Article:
“The Dangerous World of Butterflies” by Peter Laufer, PhD
(Happy 2013, everyone! I’ve officially begun my “not buying any new/used books until I’ve read all the books I own and haven’t read” project, so here goes!)
Peter Laufer’s “The Dangerous World of Butterflies” is a book full of wonderment for the reader. In these pages, he takes us behind the pretty colors of butterflies as a sweet and magical insect, and delves into things like illegal butterfly trade, the battle between purists and the commercial breeders who sell them for things like wedding releases, and even the sort of creepier aspects of butterfly life.
Did you know that male butterflies will sit on a pupa that is a few days away from hatching a female butterfly, and will puncture the skin of the pupa to mate with the female who hasn’t even hatched into a butterfly yet?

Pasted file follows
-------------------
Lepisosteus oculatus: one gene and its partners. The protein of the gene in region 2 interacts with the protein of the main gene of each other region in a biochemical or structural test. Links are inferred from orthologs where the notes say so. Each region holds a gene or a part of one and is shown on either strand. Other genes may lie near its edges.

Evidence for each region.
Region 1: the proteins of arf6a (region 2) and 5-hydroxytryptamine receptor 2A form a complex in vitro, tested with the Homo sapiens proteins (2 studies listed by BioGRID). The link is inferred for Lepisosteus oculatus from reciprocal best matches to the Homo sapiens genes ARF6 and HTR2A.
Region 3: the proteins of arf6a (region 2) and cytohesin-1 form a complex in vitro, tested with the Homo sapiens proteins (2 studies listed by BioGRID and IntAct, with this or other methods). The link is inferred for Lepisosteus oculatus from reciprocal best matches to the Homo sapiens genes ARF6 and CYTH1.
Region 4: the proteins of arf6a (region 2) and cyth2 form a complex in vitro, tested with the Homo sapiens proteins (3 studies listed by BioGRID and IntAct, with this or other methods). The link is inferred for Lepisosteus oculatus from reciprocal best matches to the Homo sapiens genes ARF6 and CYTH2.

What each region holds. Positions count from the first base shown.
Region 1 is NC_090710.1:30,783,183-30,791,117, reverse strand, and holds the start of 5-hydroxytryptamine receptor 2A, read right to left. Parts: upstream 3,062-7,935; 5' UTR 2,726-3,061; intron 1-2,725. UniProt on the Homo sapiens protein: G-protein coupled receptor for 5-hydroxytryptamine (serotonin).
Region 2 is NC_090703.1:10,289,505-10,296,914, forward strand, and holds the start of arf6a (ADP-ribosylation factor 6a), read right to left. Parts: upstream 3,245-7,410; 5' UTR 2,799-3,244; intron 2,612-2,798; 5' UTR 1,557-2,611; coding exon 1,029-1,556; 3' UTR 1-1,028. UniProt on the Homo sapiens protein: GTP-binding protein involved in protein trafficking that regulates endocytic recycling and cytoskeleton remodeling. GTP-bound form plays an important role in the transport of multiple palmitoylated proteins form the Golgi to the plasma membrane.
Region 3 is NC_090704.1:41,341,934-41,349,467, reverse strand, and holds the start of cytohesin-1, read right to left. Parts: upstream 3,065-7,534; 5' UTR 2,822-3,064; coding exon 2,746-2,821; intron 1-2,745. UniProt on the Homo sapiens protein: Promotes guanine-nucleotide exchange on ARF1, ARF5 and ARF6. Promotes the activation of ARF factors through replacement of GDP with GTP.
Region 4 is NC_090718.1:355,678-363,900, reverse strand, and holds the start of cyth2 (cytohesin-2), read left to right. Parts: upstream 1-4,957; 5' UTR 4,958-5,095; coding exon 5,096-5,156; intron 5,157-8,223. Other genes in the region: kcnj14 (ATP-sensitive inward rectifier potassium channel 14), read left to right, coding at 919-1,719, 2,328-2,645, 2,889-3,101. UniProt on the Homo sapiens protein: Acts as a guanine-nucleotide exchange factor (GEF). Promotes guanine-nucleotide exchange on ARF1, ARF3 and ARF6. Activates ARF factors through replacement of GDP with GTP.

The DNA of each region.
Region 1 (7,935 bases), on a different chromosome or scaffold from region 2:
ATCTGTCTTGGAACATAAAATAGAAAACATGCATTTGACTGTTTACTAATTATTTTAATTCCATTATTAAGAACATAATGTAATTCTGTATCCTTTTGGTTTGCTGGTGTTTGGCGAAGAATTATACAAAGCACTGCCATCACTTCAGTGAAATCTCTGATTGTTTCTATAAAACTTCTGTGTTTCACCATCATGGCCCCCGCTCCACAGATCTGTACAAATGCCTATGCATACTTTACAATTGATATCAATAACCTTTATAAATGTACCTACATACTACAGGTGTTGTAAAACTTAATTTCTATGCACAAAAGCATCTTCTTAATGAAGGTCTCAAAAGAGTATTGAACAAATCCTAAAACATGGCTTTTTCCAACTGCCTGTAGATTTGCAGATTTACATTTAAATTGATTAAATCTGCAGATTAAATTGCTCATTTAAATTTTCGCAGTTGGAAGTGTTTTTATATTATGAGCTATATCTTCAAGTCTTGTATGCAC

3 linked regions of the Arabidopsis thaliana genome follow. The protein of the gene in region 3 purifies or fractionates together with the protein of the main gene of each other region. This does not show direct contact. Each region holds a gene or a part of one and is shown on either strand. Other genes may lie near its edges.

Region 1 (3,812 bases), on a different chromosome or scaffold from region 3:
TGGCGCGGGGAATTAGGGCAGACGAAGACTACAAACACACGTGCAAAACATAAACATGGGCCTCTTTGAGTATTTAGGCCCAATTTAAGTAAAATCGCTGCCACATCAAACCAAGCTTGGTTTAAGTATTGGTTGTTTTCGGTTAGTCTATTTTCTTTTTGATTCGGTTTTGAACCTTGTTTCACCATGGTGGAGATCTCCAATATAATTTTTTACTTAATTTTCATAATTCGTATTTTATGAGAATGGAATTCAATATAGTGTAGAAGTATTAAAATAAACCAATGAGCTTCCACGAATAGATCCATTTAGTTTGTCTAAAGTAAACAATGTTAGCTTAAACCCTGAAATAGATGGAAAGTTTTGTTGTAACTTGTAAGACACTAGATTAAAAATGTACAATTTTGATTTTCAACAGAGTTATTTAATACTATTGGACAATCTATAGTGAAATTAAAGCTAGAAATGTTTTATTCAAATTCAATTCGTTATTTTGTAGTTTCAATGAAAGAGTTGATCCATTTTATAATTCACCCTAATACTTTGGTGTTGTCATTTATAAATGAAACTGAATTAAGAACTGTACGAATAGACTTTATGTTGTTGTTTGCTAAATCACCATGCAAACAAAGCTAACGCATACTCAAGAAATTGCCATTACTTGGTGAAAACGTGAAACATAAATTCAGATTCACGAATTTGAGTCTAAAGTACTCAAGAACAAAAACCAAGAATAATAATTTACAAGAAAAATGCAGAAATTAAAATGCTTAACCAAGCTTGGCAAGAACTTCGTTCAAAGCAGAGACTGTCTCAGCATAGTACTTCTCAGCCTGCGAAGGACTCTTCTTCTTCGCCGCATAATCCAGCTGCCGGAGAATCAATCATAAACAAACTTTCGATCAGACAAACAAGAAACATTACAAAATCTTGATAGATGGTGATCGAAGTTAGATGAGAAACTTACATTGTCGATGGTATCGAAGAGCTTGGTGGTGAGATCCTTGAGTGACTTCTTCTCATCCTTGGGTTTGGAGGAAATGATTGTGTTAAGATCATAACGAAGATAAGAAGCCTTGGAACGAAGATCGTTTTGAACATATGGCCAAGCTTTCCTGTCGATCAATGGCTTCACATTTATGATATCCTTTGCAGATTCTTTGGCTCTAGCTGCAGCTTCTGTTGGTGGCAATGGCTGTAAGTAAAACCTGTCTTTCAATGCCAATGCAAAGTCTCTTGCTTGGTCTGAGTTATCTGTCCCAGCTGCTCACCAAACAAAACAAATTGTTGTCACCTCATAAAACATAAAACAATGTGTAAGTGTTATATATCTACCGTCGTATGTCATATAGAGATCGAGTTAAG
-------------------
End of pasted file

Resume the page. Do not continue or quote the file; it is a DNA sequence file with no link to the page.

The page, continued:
Me neither. Geez! The things you learn from books.
The story behind the book is almost as good as the book itself. Laufer is a journalist whose previous books include works on Iraq and life in prison. It was at a speaking event when he made a quip about his next book being about “butterflies and flowers” that triggered the research behind this incredibly smart book. He was invited to a butterfly preserve in Nicaragua, and was off and running.
The most interesting parts of the book include the story of a Fish and Wildlife officer who wound up capturing the “world’s most wanted butterfly smuggler,” and a section dealing with how the creation of a border wall along the Rio Grande will be devastating to butterfly habitats. The book is pro-conservation, and Laufer becomes a sort of unintentional advocate for butterfly preservation. There are a couple duller segments, but nothing that made me want to stop reading. (Also, for the Chicagoans, Laufer visits the Peggy Notebaert Nature Museum butterfly haven, which is a lovely place I’ve been to several times and will never stop marveling at.)
For those of you who dig science and a good non-fiction read, this might be the book for you. It’s made me look at butterflies in a different light.